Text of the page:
Window to the Woods
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    Window to the Woods

    Week-long Canoe Trip | Moose, Sunrise, The Ending | Part 5

    We're on the fifth day of our remote canoe trip. Plans have us reaching our destination tomorrow morning - a boat landing where one of our two vehicles is parked. Unfortunately, it's my honeymoon and my loving wife left the keys for that vehicle at our launching point, 40 miles North. A moment of panic sets in as those words leave her lips. Read on

    Posted: November 27, 2013
  • mainetoday
    Window to the Woods

    Week-long Canoe Trip (Stranded) | Chesuncook Village | Part 4

    Coffee begins percolating over the propane flame around 4:45am. The evening had a chill that the sleeping bag simply couldn't cut. Luckily, this Coleman stove is slowly unthawing my finger tips at the picnic table. Read on

    Posted: November 19, 2013
  • mainetoday
    Window to the Woods

    Week-long Canoe Trip | Whitetail Deer & Adventure | Part 3

    Deer, Canadian geese, troves of wild blueberries and hammock relaxation greet us on day three of our canoe trip down the West Branch of the Penobscot River outside of Baxter Park. It's been over 80 hours since we last saw another human being. Read on

    Posted: November 13, 2013
  • mainetoday
    Window to the Woods

    Week-long Canoe Trip | Bald Eagles & Moose | Part 2

    The West Branch of the Penobscot is famous for its wildlife and our first day on the water proved that fact. An hour into our paddle, we were passing the flask around a corner as a moose spotted us from the muddy waterside bank. With inquisition and a hint of tameness - he stood in place - rubbernecking as our canoe made way down river. That's something to raise a toast to. Read on

    Posted: November 5, 2013
  • mainetoday
    Window to the Woods

    Week-long Canoe Trip | Penobscot River | Part I

    PART I: After debate over a tropical vacation get-a-way, I opted to purchase a canoe and spend a quiet week on Maine's historic West Branch of the Penobscot River. With a total paddle distance around 50 miles, we'd break it up evenly, fish the afternoons away and spend evenings at the remote campsites, dotted every few miles along the riverbanks. Read on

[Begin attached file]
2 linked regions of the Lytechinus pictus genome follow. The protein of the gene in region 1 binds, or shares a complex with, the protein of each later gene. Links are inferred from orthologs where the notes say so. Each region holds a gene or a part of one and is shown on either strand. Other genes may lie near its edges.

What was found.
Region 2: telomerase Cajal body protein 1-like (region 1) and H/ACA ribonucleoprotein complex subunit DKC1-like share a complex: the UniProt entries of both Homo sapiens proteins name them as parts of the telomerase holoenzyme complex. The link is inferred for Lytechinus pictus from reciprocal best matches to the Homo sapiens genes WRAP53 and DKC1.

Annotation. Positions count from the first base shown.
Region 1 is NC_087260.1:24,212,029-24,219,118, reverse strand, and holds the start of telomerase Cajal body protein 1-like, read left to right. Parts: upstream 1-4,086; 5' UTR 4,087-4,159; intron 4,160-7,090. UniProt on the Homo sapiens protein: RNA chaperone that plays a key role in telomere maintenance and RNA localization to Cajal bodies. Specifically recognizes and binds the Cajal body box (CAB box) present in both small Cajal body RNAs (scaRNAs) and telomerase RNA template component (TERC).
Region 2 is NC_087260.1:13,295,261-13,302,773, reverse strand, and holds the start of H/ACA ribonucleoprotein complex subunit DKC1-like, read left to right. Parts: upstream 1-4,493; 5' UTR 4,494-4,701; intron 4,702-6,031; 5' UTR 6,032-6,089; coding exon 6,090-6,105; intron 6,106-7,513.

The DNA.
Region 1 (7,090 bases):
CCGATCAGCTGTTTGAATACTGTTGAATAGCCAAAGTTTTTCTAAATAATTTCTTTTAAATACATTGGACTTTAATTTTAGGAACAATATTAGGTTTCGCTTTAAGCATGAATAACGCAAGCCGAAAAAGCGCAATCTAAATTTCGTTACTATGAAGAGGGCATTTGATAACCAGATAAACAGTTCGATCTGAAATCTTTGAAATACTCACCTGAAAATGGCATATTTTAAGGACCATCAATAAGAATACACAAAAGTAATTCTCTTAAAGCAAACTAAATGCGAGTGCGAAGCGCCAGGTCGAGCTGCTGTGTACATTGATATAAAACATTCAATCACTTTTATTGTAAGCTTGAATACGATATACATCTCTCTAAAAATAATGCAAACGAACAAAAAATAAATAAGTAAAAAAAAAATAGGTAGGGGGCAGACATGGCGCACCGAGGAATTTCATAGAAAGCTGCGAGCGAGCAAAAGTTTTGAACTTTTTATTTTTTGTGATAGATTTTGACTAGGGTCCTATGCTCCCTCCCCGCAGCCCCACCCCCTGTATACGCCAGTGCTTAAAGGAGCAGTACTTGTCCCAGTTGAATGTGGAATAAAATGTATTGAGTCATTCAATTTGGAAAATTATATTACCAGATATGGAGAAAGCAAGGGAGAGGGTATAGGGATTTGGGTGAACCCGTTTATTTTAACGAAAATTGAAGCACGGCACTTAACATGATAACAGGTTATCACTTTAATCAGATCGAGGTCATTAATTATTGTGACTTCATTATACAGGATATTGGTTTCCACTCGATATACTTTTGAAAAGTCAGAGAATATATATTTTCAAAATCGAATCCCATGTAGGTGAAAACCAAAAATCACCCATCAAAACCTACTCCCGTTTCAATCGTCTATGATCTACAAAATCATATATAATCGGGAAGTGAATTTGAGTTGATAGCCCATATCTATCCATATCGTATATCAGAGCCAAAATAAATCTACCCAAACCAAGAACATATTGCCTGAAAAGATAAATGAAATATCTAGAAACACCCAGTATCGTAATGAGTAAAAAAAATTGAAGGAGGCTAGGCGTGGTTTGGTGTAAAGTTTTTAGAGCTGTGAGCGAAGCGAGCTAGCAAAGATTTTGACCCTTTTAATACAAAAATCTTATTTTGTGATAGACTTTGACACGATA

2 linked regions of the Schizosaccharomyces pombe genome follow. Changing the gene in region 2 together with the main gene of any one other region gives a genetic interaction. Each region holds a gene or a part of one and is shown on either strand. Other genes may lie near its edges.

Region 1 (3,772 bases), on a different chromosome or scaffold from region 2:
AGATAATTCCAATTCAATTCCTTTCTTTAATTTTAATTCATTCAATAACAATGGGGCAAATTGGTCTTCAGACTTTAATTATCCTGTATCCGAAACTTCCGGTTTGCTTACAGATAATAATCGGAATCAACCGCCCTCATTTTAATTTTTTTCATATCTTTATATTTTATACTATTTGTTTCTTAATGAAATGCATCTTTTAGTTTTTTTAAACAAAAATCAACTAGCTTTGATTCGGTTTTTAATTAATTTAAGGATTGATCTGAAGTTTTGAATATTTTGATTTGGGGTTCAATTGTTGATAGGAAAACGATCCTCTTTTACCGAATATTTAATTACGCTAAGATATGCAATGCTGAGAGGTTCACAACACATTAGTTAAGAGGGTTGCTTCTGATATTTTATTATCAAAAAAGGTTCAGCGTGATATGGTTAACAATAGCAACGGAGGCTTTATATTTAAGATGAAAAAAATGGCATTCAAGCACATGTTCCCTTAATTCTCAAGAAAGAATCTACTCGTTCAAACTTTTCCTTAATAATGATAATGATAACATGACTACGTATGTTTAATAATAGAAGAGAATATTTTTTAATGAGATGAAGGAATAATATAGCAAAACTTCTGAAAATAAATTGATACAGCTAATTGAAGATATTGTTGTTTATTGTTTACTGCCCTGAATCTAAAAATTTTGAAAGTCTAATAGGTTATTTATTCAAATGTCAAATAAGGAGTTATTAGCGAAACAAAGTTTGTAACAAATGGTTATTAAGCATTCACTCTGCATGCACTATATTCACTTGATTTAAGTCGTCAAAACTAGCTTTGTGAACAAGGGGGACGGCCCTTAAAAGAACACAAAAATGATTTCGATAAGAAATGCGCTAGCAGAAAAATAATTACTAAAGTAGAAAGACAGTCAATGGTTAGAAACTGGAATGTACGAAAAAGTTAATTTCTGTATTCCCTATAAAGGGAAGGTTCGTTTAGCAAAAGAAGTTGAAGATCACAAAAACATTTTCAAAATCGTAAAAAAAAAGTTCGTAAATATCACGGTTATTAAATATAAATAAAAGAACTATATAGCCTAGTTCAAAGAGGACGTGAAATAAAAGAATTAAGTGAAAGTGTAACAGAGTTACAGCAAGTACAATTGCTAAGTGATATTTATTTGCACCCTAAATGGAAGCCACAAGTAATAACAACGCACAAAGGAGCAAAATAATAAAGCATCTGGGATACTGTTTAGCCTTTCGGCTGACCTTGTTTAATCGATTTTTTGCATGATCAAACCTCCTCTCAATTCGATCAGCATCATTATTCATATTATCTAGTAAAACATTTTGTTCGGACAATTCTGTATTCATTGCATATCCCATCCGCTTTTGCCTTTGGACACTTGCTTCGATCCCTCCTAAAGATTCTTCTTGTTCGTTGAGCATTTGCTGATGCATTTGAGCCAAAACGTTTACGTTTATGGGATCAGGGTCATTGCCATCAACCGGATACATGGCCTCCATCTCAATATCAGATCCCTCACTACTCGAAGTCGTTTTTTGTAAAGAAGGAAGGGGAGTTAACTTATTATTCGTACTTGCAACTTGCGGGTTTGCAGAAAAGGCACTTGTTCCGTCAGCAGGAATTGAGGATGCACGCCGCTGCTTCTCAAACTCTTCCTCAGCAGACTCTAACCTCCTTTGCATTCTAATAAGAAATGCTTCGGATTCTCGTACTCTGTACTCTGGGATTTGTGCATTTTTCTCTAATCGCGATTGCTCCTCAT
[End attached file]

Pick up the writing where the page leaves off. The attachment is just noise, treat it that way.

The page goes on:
Posted: October 29, 2013
  • mainetoday
    Window to the Woods

    Fall in New Hampshire | Hiking Mt. Major | Local Hotspots

    Afternoon temperatures dip low as we ascend the first peak of Mt. Major. The treetops, high above, sway back and forth with the early onset of winter winds. Strong steady gusts requires me to flip down the sides of my wool Stormy Kromer cap over my ears for protection. Read on

    Posted: October 24, 2013
  • mainetoday
    Window to the Woods

    Aroostook State Park | Hiking in Presque Isle | The County Outdoors

    Today I explore the Northernmost state park in the East. Aroostook State Park is located at the tip of Maine and touts the honor of being Maine's first state park (about 5 hours North of Portland). The sun rises behind a cloud-filled sky as we tighten up our packs. Read on

    Posted: October 22, 2013
  • mainetoday
    Window to the Woods

    Winter Prediction | Woolly Bear Caterpillar | Farmer's Almanac

    The Northeast may have a mild winter in store if one weather prediction method used by Old Farmer's Almanac holds true. The woolly bear caterpillar (known for their transformation inside a cocoon to a full-grown moth) is composed of 13 segments; black on either end with a reddish-brown center. Read on

    Posted: October 16, 2013
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    Window to the Woods

    Old Logging Roads | Exploring the Woods | Rangeley Camping

    I've expressed obsessions for a few things on Backwoods Plaid. One is history while another is logging. Logging in it's more primitive form is fascinating - the woodsmen took off into unexplored forests for the winter months to work in the woods, fell trees and load them onto frozen lakes. Read on

    Posted: October 9, 2013
  • mainetoday
    Window to the Woods

    Safe Drinking Water While Hiking, Canoeing & Fishing

    Safe drinking water is key to all outdoor adventures. Bacteria, giardia, salmonella, viruses and other microorganisms can be a concern when collecting drinking water from natural sources. Treatment methods are usually water filtration or boiling. Read on

    Posted: October 1, 2013